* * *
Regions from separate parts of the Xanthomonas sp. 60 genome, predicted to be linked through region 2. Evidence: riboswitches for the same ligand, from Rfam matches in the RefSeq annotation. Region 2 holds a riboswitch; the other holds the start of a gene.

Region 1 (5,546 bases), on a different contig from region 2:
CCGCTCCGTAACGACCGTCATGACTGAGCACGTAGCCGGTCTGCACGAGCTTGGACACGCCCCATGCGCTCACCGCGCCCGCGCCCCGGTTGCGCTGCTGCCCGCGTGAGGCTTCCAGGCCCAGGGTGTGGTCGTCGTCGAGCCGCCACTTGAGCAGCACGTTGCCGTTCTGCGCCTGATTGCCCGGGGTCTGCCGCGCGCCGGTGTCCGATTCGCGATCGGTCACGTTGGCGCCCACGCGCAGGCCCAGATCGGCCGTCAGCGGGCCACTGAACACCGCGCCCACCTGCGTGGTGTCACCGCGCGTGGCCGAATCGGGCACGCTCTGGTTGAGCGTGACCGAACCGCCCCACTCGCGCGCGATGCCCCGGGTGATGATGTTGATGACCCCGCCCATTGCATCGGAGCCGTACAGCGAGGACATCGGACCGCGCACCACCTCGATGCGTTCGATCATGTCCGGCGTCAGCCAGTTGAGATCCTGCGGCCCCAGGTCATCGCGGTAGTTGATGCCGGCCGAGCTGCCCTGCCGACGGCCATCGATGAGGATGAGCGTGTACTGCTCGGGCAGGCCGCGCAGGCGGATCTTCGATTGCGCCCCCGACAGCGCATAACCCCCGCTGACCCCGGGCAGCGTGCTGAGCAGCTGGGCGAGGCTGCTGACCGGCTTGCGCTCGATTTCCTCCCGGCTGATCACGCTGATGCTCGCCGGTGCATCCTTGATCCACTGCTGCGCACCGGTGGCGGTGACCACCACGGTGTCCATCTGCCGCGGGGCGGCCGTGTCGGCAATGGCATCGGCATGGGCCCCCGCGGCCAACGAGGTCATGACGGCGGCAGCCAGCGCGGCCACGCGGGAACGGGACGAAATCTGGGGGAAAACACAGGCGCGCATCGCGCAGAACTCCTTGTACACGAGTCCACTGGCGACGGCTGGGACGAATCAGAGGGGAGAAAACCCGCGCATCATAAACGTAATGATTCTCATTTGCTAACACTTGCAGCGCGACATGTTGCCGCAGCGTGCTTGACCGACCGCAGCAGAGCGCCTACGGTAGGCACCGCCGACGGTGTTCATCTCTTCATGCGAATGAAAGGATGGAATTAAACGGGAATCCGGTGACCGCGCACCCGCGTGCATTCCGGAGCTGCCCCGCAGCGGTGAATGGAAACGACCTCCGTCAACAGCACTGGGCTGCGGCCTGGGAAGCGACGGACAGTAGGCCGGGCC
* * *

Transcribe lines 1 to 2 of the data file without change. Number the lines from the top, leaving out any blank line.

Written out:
Regions from separate parts of the Xanthomonas sp. 60 genome, predicted to be linked through region 2. Evidence: riboswitches for the same ligand, from Rfam matches in the RefSeq annotation. Region 2 holds a riboswitch; the other holds the start of a gene.

Region 1 (5,546 bases), on a different contig from region 2: